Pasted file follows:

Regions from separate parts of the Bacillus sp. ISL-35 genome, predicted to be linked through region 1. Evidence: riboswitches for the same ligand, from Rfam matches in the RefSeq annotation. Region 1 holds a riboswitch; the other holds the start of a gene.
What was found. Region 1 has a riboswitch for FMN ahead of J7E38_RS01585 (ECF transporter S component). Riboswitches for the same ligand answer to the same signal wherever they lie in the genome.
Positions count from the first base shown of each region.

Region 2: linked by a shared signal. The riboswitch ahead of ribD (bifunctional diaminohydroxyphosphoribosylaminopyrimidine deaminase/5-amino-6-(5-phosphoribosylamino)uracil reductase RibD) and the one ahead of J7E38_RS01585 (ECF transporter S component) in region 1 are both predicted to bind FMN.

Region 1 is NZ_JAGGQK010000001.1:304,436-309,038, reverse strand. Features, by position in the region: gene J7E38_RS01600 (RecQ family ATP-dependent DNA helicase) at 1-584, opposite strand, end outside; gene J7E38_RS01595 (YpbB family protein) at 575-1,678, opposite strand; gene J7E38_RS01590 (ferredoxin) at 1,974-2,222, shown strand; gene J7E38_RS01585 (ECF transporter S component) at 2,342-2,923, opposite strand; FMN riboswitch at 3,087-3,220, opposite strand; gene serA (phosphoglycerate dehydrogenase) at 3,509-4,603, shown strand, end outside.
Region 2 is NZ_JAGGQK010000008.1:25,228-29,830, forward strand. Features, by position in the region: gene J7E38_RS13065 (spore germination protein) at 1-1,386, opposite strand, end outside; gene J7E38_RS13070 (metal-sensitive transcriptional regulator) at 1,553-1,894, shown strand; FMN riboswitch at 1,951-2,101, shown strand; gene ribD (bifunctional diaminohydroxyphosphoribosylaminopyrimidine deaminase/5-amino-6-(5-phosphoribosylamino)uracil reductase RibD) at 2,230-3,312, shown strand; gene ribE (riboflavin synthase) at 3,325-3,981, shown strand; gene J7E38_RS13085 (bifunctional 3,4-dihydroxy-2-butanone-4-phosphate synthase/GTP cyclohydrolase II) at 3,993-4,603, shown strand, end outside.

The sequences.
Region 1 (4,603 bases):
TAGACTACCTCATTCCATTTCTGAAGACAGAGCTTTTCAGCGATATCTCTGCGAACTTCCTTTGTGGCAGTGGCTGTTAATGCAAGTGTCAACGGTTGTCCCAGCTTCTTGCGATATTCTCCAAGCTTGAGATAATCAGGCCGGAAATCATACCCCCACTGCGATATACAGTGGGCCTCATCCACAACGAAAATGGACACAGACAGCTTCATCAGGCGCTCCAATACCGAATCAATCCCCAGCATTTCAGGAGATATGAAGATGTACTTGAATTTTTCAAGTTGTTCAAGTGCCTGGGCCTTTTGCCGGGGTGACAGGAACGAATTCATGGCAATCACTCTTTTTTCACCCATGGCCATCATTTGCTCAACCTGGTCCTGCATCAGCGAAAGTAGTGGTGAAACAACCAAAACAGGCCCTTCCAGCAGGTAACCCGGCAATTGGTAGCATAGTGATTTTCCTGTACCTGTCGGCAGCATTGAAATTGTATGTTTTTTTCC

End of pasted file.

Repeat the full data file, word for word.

Regions from separate parts of the Bacillus sp. ISL-35 genome, predicted to be linked through region 1. Evidence: riboswitches for the same ligand, from Rfam matches in the RefSeq annotation. Region 1 holds a riboswitch; the other holds the start of a gene.
What was found. Region 1 has a riboswitch for FMN ahead of J7E38_RS01585 (ECF transporter S component). Riboswitches for the same ligand answer to the same signal wherever they lie in the genome.
Positions count from the first base shown of each region.

Region 2: linked by a shared signal. The riboswitch ahead of ribD (bifunctional diaminohydroxyphosphoribosylaminopyrimidine deaminase/5-amino-6-(5-phosphoribosylamino)uracil reductase RibD) and the one ahead of J7E38_RS01585 (ECF transporter S component) in region 1 are both predicted to bind FMN.

Region 1 is NZ_JAGGQK010000001.1:304,436-309,038, reverse strand. Features, by position in the region: gene J7E38_RS01600 (RecQ family ATP-dependent DNA helicase) at 1-584, opposite strand, end outside; gene J7E38_RS01595 (YpbB family protein) at 575-1,678, opposite strand; gene J7E38_RS01590 (ferredoxin) at 1,974-2,222, shown strand; gene J7E38_RS01585 (ECF transporter S component) at 2,342-2,923, opposite strand; FMN riboswitch at 3,087-3,220, opposite strand; gene serA (phosphoglycerate dehydrogenase) at 3,509-4,603, shown strand, end outside.
Region 2 is NZ_JAGGQK010000008.1:25,228-29,830, forward strand. Features, by position in the region: gene J7E38_RS13065 (spore germination protein) at 1-1,386, opposite strand, end outside; gene J7E38_RS13070 (metal-sensitive transcriptional regulator) at 1,553-1,894, shown strand; FMN riboswitch at 1,951-2,101, shown strand; gene ribD (bifunctional diaminohydroxyphosphoribosylaminopyrimidine deaminase/5-amino-6-(5-phosphoribosylamino)uracil reductase RibD) at 2,230-3,312, shown strand; gene ribE (riboflavin synthase) at 3,325-3,981, shown strand; gene J7E38_RS13085 (bifunctional 3,4-dihydroxy-2-butanone-4-phosphate synthase/GTP cyclohydrolase II) at 3,993-4,603, shown strand, end outside.

The sequences.
Region 1 (4,603 bases):
TAGACTACCTCATTCCATTTCTGAAGACAGAGCTTTTCAGCGATATCTCTGCGAACTTCCTTTGTGGCAGTGGCTGTTAATGCAAGTGTCAACGGTTGTCCCAGCTTCTTGCGATATTCTCCAAGCTTGAGATAATCAGGCCGGAAATCATACCCCCACTGCGATATACAGTGGGCCTCATCCACAACGAAAATGGACACAGACAGCTTCATCAGGCGCTCCAATACCGAATCAATCCCCAGCATTTCAGGAGATATGAAGATGTACTTGAATTTTTCAAGTTGTTCAAGTGCCTGGGCCTTTTGCCGGGGTGACAGGAACGAATTCATGGCAATCACTCTTTTTTCACCCATGGCCATCATTTGCTCAACCTGGTCCTGCATCAGCGAAAGTAGTGGTGAAACAACCAAAACAGGCCCTTCCAGCAGGTAACCCGGCAATTGGTAGCATAGTGATTTTCCTGTACCTGTCGGCAGCATTGAAATTGTATGTTTTTTTCC